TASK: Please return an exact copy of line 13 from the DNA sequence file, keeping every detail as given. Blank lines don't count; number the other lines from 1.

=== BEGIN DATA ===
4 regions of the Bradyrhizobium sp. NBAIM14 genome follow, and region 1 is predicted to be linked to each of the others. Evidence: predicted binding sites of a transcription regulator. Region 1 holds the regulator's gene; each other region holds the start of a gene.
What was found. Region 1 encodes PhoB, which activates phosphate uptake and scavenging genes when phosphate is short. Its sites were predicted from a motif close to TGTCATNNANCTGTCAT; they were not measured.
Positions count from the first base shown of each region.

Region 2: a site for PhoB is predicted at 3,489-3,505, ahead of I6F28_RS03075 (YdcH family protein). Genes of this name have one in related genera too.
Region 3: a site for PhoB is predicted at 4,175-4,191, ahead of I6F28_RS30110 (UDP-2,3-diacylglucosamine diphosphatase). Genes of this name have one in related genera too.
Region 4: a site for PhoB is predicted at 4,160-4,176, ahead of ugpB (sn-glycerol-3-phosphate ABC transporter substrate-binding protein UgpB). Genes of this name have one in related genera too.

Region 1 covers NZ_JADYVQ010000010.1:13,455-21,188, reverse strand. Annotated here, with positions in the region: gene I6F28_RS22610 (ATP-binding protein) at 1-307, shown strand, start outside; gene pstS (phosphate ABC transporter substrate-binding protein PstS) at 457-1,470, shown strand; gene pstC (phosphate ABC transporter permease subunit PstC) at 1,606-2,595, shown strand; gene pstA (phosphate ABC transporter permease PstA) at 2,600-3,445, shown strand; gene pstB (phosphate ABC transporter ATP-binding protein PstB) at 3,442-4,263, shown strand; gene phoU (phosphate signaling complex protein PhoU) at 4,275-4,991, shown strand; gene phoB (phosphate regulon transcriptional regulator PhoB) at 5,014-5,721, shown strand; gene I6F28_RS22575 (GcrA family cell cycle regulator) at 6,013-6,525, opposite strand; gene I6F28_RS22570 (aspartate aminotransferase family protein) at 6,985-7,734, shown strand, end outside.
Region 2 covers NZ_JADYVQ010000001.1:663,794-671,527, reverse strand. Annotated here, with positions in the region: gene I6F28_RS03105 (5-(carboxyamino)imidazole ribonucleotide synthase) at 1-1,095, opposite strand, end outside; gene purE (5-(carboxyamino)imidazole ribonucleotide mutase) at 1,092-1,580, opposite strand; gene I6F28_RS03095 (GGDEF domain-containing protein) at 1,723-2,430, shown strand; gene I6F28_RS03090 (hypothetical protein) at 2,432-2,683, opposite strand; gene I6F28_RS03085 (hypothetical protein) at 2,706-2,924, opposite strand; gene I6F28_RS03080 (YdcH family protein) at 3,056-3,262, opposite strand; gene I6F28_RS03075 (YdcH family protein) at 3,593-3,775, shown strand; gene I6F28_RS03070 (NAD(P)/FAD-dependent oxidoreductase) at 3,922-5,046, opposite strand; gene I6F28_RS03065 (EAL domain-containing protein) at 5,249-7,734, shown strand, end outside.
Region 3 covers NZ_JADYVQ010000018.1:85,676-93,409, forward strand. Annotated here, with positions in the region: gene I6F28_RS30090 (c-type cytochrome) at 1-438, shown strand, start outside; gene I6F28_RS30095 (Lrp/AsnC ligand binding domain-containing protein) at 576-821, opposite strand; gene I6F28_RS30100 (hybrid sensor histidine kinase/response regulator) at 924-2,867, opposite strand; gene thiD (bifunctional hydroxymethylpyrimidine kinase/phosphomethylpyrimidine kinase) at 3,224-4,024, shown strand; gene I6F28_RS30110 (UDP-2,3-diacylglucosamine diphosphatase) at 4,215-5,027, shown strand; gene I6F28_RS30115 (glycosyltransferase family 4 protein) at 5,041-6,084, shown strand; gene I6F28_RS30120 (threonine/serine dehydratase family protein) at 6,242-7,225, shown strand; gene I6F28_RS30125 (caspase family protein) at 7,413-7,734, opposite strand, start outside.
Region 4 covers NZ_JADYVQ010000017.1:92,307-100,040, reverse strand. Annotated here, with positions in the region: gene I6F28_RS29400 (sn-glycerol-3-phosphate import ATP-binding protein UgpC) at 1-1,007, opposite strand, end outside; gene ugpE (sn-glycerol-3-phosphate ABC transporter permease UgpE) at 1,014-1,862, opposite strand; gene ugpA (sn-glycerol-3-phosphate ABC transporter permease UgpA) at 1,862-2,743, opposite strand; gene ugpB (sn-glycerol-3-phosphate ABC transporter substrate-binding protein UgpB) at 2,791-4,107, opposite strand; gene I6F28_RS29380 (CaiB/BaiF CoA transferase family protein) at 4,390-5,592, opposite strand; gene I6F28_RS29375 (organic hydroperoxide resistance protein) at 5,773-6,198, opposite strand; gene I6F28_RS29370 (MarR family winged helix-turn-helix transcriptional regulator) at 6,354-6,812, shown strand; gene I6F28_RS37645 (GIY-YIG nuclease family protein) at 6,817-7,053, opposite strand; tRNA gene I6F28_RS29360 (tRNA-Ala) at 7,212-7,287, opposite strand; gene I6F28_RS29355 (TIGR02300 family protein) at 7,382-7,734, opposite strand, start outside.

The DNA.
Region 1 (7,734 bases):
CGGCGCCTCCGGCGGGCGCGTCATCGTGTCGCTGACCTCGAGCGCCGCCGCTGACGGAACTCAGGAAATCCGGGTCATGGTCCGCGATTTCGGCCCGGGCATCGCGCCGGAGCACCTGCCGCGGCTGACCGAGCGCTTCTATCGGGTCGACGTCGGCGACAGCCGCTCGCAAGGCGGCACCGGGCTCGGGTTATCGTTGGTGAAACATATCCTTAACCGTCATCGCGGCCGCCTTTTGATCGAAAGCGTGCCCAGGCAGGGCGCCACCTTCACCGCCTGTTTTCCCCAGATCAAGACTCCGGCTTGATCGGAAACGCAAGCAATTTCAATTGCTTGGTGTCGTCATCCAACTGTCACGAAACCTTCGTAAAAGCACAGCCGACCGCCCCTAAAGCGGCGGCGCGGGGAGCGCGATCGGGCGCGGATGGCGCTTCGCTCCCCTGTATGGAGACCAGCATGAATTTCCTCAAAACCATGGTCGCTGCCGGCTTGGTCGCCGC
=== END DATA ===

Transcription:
CGGCGCCTCCGGCGGGCGCGTCATCGTGTCGCTGACCTCGAGCGCCGCCGCTGACGGAACTCAGGAAATCCGGGTCATGGTCCGCGATTTCGGCCCGGGCATCGCGCCGGAGCACCTGCCGCGGCTGACCGAGCGCTTCTATCGGGTCGACGTCGGCGACAGCCGCTCGCAAGGCGGCACCGGGCTCGGGTTATCGTTGGTGAAACATATCCTTAACCGTCATCGCGGCCGCCTTTTGATCGAAAGCGTGCCCAGGCAGGGCGCCACCTTCACCGCCTGTTTTCCCCAGATCAAGACTCCGGCTTGATCGGAAACGCAAGCAATTTCAATTGCTTGGTGTCGTCATCCAACTGTCACGAAACCTTCGTAAAAGCACAGCCGACCGCCCCTAAAGCGGCGGCGCGGGGAGCGCGATCGGGCGCGGATGGCGCTTCGCTCCCCTGTATGGAGACCAGCATGAATTTCCTCAAAACCATGGTCGCTGCCGGCTTGGTCGCCGC